Russ Rosenzweig: Thanks for going out on a limb. Good disclaimer. Let me just ask, any other nuances or details on the topic of privilege and work product in the expert witness context that you care to share?
Bernard Tisdale: I think we have given the basic rules of the engagement and the construct for engaging experts. Before any attorney engages an expert, figure out what the law is in their jurisdiction, what they can and cannot do with the expert. What information can they feed the expert? Under what circumstances are they going to be able to protect that information? After they figure that out, being meticulous in how they engage someone to provide them with expert advice so they can advise their client. It is all on a sliding scale. It’s not engineering anymore; it is all law. The more arguments that you can make that I protected this via the attorney-client privilege, the better off you are going to be able to protect the work of that expert. Unless and until you want to open the floodgates and allow everybody to see his or her work.
Russ Rosenzweig: Excellent point Bernard, thank you so much. For my final question, is there anything you care to share with our listeners regarding the nuances of Southern barbecue cuisine and your favorite Charlotte [restaurant]?
Bernard Tisdale: I was working with a fella at the Charleston Naval Shipyard many years ago and he came to me and said, “Bernard, I am an expert on barbecue.” And I said, “Oh, really?” He told me there was a place in Virginia Beach, Virginia that had the best barbecue known to mankind. I said, “Wow, I’m just going to have to go there. Is it mustard-based, ketchup-based, or vinegar-based?” He went “Huh?” He was no expert. Now being from the South, it is pork. It is not brisket. In certain parts of the South, it is going to be fighting words to call anything other than chopped pork barbecue. Up in Lexington, you are going to have a vinegar-based sauce. Down in South Carolina, you are going to have a mustard-based sauce. Ketchup-based sauce is everywhere. My favorite spot is a little restaurant on Wade Hampton Boulevard right outside of downtown Greenville. I cannot remember the name of the place. Good stuff.
Russ Rosenzweig: That is a good enticement for any of our listeners who would like to connect with you about any of these expert witness related privilege concepts, and as a bonus, they can get the name of your favorite restaurant. So how do our listeners reach you if they want to reach out to you to discuss further?
Bernard Tisdale: We will talk barbecue. I am easily Googleable. Jackson Lewis is a national labor and employment law firm across the country. My email address is email@example.com or you can find me on our website, jacksonlewis.com.
Russ Rosenzweig: Great. That’s Tisdale, Bernard, thank you for being our honored guest. Bernard Tisdale ladies and gentlemen. Thanks again. Cheers.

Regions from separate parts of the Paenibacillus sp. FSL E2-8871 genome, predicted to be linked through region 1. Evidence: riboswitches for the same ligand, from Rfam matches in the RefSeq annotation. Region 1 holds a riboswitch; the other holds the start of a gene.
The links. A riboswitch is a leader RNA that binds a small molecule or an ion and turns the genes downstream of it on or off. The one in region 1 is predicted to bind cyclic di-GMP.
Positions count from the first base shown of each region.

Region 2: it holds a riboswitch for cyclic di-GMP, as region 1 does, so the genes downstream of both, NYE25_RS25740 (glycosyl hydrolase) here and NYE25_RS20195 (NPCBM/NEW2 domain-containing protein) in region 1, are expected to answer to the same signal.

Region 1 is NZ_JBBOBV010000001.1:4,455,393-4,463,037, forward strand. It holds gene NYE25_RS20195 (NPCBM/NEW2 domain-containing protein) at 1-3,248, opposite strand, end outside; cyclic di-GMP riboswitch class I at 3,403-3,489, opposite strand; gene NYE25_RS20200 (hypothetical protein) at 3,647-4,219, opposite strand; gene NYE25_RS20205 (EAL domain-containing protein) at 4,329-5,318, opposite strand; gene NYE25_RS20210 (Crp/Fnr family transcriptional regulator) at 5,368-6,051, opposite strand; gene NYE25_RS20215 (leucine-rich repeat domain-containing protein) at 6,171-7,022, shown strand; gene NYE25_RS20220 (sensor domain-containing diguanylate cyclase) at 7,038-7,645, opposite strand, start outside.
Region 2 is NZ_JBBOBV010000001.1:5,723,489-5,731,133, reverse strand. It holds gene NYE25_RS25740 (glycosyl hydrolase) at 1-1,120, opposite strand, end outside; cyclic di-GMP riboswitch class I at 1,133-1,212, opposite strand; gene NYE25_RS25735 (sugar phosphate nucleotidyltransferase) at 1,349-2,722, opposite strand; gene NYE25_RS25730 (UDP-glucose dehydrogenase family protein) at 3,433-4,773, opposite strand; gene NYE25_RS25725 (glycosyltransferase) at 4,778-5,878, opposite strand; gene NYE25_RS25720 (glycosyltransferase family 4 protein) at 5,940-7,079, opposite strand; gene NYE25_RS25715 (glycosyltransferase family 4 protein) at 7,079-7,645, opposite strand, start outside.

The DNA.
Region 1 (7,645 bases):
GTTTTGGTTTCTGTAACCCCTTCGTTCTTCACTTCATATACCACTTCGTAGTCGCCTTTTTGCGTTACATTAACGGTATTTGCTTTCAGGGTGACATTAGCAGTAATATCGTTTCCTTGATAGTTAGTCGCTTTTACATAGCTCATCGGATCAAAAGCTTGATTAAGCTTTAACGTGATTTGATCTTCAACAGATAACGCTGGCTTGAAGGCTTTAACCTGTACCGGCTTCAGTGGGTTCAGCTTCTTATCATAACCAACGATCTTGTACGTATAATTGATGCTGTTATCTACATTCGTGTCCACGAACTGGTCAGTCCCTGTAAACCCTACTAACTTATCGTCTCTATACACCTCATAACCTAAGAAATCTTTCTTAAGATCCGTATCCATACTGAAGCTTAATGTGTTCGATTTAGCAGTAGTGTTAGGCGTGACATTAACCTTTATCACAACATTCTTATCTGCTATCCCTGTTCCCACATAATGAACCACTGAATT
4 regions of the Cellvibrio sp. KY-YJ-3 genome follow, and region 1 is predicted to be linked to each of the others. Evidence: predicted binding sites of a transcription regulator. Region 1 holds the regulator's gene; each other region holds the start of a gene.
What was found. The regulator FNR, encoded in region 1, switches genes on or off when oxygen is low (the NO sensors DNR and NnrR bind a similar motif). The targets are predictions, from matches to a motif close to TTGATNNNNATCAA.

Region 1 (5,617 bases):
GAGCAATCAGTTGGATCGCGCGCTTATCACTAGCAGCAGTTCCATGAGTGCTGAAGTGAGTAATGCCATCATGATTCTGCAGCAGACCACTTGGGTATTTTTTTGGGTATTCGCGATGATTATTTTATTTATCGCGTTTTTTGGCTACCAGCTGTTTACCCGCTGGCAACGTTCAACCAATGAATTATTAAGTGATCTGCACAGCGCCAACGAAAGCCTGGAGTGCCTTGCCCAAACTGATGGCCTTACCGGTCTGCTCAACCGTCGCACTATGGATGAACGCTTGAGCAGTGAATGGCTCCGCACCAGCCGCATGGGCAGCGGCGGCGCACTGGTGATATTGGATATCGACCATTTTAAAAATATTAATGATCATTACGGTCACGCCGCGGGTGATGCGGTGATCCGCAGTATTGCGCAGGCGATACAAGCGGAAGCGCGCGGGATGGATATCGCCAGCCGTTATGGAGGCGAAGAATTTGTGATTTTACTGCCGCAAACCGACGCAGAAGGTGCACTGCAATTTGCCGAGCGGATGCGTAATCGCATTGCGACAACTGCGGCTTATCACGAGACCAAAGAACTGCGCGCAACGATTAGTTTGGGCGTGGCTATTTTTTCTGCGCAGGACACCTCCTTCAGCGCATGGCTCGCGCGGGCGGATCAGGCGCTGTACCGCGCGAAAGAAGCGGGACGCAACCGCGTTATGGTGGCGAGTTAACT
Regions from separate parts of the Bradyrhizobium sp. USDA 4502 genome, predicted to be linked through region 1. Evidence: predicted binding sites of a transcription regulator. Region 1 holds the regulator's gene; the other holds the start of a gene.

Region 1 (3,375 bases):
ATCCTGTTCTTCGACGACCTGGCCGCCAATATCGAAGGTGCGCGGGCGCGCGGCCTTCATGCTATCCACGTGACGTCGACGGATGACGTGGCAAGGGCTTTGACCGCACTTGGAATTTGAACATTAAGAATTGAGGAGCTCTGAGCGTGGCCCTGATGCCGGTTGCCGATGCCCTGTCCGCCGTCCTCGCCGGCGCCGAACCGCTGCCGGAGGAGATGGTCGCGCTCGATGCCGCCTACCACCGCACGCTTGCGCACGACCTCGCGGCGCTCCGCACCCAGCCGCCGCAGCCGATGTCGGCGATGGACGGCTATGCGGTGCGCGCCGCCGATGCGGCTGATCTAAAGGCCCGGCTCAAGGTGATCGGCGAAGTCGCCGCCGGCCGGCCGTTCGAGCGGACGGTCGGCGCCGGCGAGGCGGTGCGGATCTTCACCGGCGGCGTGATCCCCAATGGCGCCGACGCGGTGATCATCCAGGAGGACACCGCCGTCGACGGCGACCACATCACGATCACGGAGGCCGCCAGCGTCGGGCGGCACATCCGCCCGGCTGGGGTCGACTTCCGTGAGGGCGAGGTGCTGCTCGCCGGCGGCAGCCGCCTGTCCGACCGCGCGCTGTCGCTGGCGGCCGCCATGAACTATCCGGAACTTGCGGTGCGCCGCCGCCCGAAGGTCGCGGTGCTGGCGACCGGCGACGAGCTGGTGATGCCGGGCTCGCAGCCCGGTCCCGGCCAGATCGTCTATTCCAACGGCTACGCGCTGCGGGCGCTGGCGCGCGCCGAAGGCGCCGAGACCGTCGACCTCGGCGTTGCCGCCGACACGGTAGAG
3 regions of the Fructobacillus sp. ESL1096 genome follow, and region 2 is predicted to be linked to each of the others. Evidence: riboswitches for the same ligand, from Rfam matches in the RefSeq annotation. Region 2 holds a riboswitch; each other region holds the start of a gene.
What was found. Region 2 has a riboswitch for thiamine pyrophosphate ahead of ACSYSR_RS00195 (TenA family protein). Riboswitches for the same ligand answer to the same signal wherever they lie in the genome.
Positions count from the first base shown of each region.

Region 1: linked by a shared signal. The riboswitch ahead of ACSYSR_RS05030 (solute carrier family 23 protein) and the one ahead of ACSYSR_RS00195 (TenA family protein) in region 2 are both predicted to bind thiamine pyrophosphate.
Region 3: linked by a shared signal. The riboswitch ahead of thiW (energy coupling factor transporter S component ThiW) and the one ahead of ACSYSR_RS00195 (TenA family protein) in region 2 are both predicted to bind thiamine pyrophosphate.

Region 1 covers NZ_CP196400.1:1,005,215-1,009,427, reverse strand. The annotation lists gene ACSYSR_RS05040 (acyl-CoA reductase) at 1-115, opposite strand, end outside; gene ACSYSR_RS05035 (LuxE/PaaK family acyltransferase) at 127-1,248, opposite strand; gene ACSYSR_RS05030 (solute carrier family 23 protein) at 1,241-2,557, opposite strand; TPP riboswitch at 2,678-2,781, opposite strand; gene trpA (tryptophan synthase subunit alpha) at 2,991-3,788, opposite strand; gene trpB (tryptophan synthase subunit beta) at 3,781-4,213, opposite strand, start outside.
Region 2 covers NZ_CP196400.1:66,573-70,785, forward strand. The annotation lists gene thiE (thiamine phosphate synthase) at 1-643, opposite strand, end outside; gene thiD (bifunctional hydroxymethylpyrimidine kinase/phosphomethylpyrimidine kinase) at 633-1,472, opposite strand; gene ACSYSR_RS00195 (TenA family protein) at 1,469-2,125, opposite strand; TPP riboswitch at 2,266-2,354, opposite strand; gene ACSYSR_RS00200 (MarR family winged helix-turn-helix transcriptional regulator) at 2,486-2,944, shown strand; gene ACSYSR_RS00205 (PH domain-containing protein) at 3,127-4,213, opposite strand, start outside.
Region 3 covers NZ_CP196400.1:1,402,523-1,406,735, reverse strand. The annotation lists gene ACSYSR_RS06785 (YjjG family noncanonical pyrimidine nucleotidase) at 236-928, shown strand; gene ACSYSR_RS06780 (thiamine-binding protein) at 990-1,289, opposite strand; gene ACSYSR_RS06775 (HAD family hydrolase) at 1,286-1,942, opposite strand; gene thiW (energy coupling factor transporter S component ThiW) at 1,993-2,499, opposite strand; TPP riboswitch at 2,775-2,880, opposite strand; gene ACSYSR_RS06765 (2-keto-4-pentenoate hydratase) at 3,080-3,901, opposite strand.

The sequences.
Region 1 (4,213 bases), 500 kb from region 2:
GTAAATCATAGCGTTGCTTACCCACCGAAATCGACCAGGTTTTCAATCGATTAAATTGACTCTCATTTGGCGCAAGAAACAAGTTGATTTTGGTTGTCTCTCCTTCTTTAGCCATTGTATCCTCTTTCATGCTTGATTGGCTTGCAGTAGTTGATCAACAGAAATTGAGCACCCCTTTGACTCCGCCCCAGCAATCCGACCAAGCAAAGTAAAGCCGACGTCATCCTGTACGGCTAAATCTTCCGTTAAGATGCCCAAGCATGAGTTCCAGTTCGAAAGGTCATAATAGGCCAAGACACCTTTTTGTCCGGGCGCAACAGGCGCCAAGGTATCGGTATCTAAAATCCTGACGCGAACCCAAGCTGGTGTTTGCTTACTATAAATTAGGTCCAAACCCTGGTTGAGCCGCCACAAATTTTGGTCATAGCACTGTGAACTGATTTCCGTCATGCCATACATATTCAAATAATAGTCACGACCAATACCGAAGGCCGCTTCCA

Go behind the scenes with influential attorneys as we go deep on various topics related to effectively using expert witnesses.
H. Bernard Tisdale, III is the Office Managing Principal of the Charlotte branch at Jackson Lewis P.C., one of the country's premier labor and employment law firms. Bernard started his career in nuclear engineering before shifting his focus to employment law in 1995. Today, he focuses a large portion of his practice on workplace health and safety. At Jackson Lewis P.C., Bernard advises clients on workplace fatalities, catastrophic accidents, OSHA inspections, and more.
Our accidents and safety expert witnesses, speakers, and consultants specialize in a broad array of disciplines including health sciences, engineering, transportation, insurance, toxicology, occupational safety, ergonomics, sports, law, forensics, human factors, public health, hotel operations, and more. They have extensive experience dealing with workplace design and accidents, OSHA compliance, traffic accidents, boating accidents, fire investigations, product defects, slips and falls, premises liability, ADA codes, criminal and police matters, water slides, nuclear power, food safety, and a multitude of other safety issues. Our accidents and safety experts have worked with major corporations such as McDonnell Douglas and RAND as well as government agencies such as the National Security Agency and the U.S. Department of Agriculture, to name only a few. Our accidents and safety expert witnesses have successfully testified for both plaintiffs and defense in a variety of cases and are prolific authors and lecturers worldwide.
Our communication expert witnesses, speakers, and consultants on communication are scholars and researchers from major universities and industry professionals who have worked many years in the television, radio, and newspaper industries and consulted with organizations such as McDonnell Douglas, Merrill Lynch, Paramount Pictures, Fiat, Cracker Barrel, Xerox, and Eastman Kodak. They are experienced expert witnesses, frequent speakers at numerous state and national professional conferences, authors of numerous scholarly articles and books, as well as political campaign consultants.
OSHA, the Occupational Health and Safety Administration, is the United States Department of Labor department created in 1970 to regulate workplace safety and health. Their goal is to prevent work related illnesses, injuries, and death.